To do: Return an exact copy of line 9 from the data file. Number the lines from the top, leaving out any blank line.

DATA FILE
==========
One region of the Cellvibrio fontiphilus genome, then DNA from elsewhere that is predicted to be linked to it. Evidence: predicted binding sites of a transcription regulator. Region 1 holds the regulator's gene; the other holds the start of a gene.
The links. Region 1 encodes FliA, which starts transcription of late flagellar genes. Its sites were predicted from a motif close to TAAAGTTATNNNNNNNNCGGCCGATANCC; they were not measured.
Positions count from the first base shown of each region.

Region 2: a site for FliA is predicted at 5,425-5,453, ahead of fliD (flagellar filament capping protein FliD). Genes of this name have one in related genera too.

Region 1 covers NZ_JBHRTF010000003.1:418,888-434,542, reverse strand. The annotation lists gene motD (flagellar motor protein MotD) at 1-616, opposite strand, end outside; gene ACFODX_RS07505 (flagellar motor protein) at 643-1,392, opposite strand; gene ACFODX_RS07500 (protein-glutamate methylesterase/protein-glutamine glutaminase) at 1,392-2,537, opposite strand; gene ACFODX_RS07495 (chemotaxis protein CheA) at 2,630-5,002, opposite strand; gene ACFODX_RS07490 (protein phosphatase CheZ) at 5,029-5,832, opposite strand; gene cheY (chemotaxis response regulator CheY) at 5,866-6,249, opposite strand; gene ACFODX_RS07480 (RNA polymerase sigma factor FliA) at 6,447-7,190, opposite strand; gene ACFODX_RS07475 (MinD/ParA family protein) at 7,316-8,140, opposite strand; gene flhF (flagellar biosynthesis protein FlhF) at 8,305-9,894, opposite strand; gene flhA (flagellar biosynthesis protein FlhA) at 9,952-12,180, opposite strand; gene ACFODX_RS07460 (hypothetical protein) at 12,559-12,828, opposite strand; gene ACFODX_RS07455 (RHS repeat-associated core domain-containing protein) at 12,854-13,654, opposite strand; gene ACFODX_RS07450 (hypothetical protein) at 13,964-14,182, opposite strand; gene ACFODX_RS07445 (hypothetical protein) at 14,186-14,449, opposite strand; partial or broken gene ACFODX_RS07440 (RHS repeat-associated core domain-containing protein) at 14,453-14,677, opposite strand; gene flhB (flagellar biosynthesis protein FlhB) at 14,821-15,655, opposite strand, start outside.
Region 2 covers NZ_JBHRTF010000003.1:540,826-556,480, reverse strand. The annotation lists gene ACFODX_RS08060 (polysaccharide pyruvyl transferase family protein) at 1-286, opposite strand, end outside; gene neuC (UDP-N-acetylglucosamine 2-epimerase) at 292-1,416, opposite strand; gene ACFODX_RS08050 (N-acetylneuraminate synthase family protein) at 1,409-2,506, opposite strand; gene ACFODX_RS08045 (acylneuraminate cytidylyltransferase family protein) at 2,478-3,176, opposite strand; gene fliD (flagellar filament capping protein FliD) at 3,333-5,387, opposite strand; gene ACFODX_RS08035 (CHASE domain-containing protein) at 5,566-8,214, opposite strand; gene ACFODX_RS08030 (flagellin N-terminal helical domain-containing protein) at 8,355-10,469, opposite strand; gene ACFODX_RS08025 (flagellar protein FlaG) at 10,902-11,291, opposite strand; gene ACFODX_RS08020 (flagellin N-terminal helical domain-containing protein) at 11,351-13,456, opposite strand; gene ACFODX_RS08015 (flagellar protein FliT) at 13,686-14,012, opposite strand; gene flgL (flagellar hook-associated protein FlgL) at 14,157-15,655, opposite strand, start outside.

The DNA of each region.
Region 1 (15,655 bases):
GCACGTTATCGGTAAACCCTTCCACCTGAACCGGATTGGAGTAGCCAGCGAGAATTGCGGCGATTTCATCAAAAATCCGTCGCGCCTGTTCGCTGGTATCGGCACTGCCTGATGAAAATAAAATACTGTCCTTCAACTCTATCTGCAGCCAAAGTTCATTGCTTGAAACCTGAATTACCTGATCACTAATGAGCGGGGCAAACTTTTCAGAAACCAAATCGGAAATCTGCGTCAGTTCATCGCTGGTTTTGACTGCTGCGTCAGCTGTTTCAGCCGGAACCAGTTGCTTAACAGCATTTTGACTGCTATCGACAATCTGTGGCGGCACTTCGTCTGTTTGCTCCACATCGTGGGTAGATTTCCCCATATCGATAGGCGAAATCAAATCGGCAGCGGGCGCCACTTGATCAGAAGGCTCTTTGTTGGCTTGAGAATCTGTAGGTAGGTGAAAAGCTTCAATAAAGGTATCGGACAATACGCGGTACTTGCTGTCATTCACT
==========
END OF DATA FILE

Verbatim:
GCACGTTATCGGTAAACCCTTCCACCTGAACCGGATTGGAGTAGCCAGCGAGAATTGCGGCGATTTCATCAAAAATCCGTCGCGCCTGTTCGCTGGTATCGGCACTGCCTGATGAAAATAAAATACTGTCCTTCAACTCTATCTGCAGCCAAAGTTCATTGCTTGAAACCTGAATTACCTGATCACTAATGAGCGGGGCAAACTTTTCAGAAACCAAATCGGAAATCTGCGTCAGTTCATCGCTGGTTTTGACTGCTGCGTCAGCTGTTTCAGCCGGAACCAGTTGCTTAACAGCATTTTGACTGCTATCGACAATCTGTGGCGGCACTTCGTCTGTTTGCTCCACATCGTGGGTAGATTTCCCCATATCGATAGGCGAAATCAAATCGGCAGCGGGCGCCACTTGATCAGAAGGCTCTTTGTTGGCTTGAGAATCTGTAGGTAGGTGAAAAGCTTCAATAAAGGTATCGGACAATACGCGGTACTTGCTGTCATTCACT